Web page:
a health claim to a substance that is poisonous, and the industry
lied to the public to sell more soy."
"industry" includes merchants, manufacturers, scientists,
publicists, bureaucrats, former bond financiers, food writers,
vitamin companies and retail stores. Farmers will probably escape
because they were duped like the rest of us. But they need to
find something else to grow before the soy bubble bursts and the
market collapses: grass-fed livestock, designer vegetables. .
. or hemp to make paper for thousands and thousands of legal briefs.
Program for the Third International Symposium on the Role of Soy
in Preventing and Treating Chronic Disease, Sunday, October 31,
through Wednesday, November 3, 1999, Omni Shoreham Hotel, Washington,
Dean, "Healthful Harvest", The Furrow, January 2000,
Richard J., "Vegetable Protein - A Delayed Birth?" Journal
of the American Oil Chemists' Society 52:238A, April 1975.
James F., "Healthier tortillas could lead to healthier Mexico",
Denver Post, August 22, 1999, p. 26A.
Up Burgers with Soy Products at School", Nutrition Week,
Community Nutrition Institute, Washington, DC, June 5, 1998, p.
John, "A Health Food Hits Big Time", Wall Street Journal,
August 3, 1999, p. B1
Milk Plant in Kenya", Africa News Service, September 1998.
Frederick J., Food in China: A Cultural and Historical Inquiry,
CRC Press, Boca Raton, 1991, p. 64.
Solomon H., "Food and Biocultural Evolution: A Model for
the Investigation of Modern Nutritional Problems", Nutritional
Anthropology, Alan R. Liss Inc., 1987, p. 50.
Joseph J. et al., "The USDA trypsin inhibitor study. I. Background,
objectives and procedural details", Qualification of Plant
Foods in Human Nutrition, vol. 35, 1985.
Tiney, A.H., "Proximate Composition and Mineral and Phytate
Contents of Legumes Grown in Sudan", Journal of Food Composition
and Analysis (1989) 2:6778.
reduction of zinc absorption has been demonstrated in numerous
studies. These results are summarised in Leviton, Richard, Tofu,
Tempeh, Miso and Other Soyfoods: The 'Food of the Future' - How
to Enjoy Its Spectacular Health Benefits, Keats Publishing, Inc.,
New Canaan, CT, USA, 1982, p. 1415.
G.M., "Studies on the Processing and Properties of Soymilk",
Journal of Science and Food Agriculture 22:526-535, October 1971.
Joseph, J., "Biological and Physiological Factors in Soybeans",
Journal of the American Oil Chemists' Society 51:161A-170A, January
Benjamin, "Nutritional Quality of Soybean Protein Isolates:
Studies in Children of Preschool Age", in Soy Protein and
Human Nutrition, Harold L Wilcke et al. (eds), Academic Press,
New York, 1979.
Marwin, CCN, "The Great Soy Protein Awakening", Total
Health 32(1), February 2000.
Assessment on Phytoestrogens in the Human Diet, Final Report to
the Ministry of Agriculture, Fisheries and Food, UK, November
1997, p. 11.
Labeling: Health Claims: Soy Protein and Coronary Heart Disease,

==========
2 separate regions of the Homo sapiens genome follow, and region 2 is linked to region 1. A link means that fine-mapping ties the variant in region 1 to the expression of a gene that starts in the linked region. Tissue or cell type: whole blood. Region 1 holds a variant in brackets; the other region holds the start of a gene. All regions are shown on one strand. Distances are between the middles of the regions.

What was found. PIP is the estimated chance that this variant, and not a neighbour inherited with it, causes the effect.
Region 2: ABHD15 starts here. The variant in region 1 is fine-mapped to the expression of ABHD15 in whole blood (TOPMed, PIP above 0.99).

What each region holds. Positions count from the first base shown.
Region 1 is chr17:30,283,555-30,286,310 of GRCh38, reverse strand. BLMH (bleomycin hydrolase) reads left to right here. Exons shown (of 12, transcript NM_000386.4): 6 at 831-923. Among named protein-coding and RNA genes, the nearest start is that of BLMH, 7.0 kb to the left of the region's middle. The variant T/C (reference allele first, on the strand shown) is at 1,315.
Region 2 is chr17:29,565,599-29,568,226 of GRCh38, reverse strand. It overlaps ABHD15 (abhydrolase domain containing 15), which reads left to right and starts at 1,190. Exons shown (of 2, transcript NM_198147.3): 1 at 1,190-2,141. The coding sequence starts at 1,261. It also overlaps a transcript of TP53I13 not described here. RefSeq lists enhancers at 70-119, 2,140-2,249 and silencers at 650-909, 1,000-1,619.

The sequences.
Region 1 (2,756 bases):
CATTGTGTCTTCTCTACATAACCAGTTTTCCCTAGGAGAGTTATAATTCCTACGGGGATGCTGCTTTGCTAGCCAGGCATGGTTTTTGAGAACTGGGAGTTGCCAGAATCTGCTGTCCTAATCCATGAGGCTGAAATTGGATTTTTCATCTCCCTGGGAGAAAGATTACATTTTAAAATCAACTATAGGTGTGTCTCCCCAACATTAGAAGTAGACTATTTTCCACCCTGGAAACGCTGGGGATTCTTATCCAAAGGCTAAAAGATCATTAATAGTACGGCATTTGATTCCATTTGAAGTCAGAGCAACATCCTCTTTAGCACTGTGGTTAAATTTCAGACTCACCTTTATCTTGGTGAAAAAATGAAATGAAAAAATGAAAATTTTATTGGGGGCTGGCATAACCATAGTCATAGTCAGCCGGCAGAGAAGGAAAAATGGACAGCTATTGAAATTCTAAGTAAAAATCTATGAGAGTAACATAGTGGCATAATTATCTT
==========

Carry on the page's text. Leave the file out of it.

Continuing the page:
Food and Drug Administration 21 CFR, Part 101 (Docket No. 98P-0683).
Daniel M. and Daniel R Doerge, Letter to Dockets Management Branch
(HFA-305), February 18, 1999.
James W. et al., "Meta-analysis of the Effects of Soy Protein
Intake on Serum Lipids", New England Journal of Medicine
Mary G. and Sally Fallon, "The Oiling of America", NEXUS
Magazine, December 1998-January 1999 and February-March 1999;
also available at www.WestonAPrice.org.
Nagata, C. et al., Journal of Nutrition (1998) 128:209-213.
K.C. (ed.), Food in Chinese Culture: Anthropological and Historical
Perspectives, New Haven, 1977.
Mark J. et al., "Soy Intake and Cancer Risk: A Review of
the In Vitro and In Vivo Data", Nutrition and Cancer (1994)
N.L. et al., "Stimulatory influence of soy protein isolate
on breast secretion in pre- and post-menopausal women", Cancer
Epid. Bio. Prev. (1996) 5:785-794.
C. et al., "Dietary estrogens stimulate human breast cells
to enter the cell cycle", Environmental Health Perspectives
(1997) 105 (Suppl. 3):633-636.
Y. et al., "The effects on the thyroid gland of soybeans
administered experimentally in healthy subjects", Nippon
Naibunpi Gakkai Zasshi (1991) 767:622-629.
R.L. et al., "Anti-thyroid isoflavones from the soybean",
Biochemical Pharmacology (1997) 54:1087-1096.
A. et al., "Biological
Effects of a Diet of Soy Protein Rich in Isoflavones on the Menstrual
Cycle of Premenopausal Women", American Journal of Clinical
Nutrition (1994) 60:333-340.
Jean and Giordana M. Prelevic, "Is there a proven place for
phytoestrogens in the menopause?" Climacteric (1999) 2:75-78.
K.D. et al., "Isoflavone content of infant formulas and the
metabolic fate of these early phytoestrogens in early life",
American Journal of Clinical Nutrition, December 1998 Supplement,
C. et al., "The Potential Adverse Effects of Soybean Phytoestrogens
in Infant Feeding", New Zealand Medical Journal May 24, 1995,
R.K. et al., "Effect of in-utero exposure to diethylstilbestrol
on age at onset of puberty and on post-pubertal hormone levels
in boys", Canadian Medical Association Journal 128(10):1197-8,
May 15, 1983.
Marcia E. et al., "Secondary Sexual Characteristics and Menses
in Young Girls Seen in Office Practice: A Study from the Pediatric
Research in Office Settings Network", Pediatrics 99(4):505-512,
Lon, "Association of High Midlife Tofu Consumption with Accelerated
Brain Aging", Plenary Session #8: Cognitive Function, The
Third International Soy Symposium, November 1999, Program, p.
Helen, "Too much tofu induces 'brain aging', study shows",
Honolulu Star-Bulletin, November 19, 1999.
diet in pregnancy linked to birth defect", BJU International
85:107-113, January 2000.
of the Health Aspects of Soy Protein Isolates as Food Ingredients",
prepared for FDA by Life Sciences Research Office, Federation
of American Societies for Experimental Biology (FASEB) (9650 Rockville
Pike, Bethesda, MD 20014, USA), Contract No, FDA 223-75-2004,
and your Toxicity
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and Salmon Lice
Soya Bean Conspiracy